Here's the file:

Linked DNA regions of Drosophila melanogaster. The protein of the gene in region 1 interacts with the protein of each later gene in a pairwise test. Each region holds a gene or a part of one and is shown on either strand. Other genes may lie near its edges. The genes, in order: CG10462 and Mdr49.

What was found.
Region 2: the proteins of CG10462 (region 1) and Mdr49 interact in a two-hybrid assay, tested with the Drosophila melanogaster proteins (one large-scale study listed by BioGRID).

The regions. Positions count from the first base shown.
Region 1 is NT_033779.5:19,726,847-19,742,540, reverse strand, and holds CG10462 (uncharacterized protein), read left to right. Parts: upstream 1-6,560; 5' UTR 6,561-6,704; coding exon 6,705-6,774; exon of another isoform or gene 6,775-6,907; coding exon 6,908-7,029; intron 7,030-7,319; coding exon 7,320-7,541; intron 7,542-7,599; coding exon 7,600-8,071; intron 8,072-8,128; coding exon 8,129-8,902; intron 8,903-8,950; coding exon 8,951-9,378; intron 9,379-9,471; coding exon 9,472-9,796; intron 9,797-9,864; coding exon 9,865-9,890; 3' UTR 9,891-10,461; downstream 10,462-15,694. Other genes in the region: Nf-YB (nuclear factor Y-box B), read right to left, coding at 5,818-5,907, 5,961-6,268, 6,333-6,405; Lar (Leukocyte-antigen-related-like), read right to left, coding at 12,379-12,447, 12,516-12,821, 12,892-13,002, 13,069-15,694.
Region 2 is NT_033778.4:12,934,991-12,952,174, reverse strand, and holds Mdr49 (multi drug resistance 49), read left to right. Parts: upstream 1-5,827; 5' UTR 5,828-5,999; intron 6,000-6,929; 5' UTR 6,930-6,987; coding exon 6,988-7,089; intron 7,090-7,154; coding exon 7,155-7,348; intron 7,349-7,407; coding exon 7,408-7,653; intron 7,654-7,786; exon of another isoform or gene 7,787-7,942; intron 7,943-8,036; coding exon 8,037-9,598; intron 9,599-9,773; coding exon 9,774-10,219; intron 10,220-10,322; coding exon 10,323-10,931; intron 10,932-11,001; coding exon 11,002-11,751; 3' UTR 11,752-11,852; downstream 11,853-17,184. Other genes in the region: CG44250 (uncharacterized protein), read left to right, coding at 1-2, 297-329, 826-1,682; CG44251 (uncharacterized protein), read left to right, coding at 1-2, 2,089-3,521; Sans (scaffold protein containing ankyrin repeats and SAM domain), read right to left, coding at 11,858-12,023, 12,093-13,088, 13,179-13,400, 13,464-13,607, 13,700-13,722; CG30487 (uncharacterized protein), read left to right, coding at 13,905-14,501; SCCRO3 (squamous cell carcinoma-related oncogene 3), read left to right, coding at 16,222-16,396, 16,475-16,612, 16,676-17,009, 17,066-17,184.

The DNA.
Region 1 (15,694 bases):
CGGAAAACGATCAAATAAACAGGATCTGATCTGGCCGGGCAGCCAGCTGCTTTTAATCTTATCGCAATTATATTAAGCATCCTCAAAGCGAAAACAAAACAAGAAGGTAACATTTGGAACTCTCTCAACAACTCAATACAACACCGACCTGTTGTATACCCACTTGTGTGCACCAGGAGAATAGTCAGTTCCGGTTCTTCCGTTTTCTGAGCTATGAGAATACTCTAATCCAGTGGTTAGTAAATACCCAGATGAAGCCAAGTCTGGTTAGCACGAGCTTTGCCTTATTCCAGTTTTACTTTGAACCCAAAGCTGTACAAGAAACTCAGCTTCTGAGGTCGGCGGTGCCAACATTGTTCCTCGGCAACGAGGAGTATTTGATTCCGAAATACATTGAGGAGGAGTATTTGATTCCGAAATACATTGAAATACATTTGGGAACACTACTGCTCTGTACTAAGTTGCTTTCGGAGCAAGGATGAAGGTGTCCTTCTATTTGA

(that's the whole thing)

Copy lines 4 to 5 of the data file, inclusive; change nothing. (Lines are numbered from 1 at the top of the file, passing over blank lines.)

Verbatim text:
The regions. Positions count from the first base shown.
Region 1 is NT_033779.5:19,726,847-19,742,540, reverse strand, and holds CG10462 (uncharacterized protein), read left to right. Parts: upstream 1-6,560; 5' UTR 6,561-6,704; coding exon 6,705-6,774; exon of another isoform or gene 6,775-6,907; coding exon 6,908-7,029; intron 7,030-7,319; coding exon 7,320-7,541; intron 7,542-7,599; coding exon 7,600-8,071; intron 8,072-8,128; coding exon 8,129-8,902; intron 8,903-8,950; coding exon 8,951-9,378; intron 9,379-9,471; coding exon 9,472-9,796; intron 9,797-9,864; coding exon 9,865-9,890; 3' UTR 9,891-10,461; downstream 10,462-15,694. Other genes in the region: Nf-YB (nuclear factor Y-box B), read right to left, coding at 5,818-5,907, 5,961-6,268, 6,333-6,405; Lar (Leukocyte-antigen-related-like), read right to left, coding at 12,379-12,447, 12,516-12,821, 12,892-13,002, 13,069-15,694.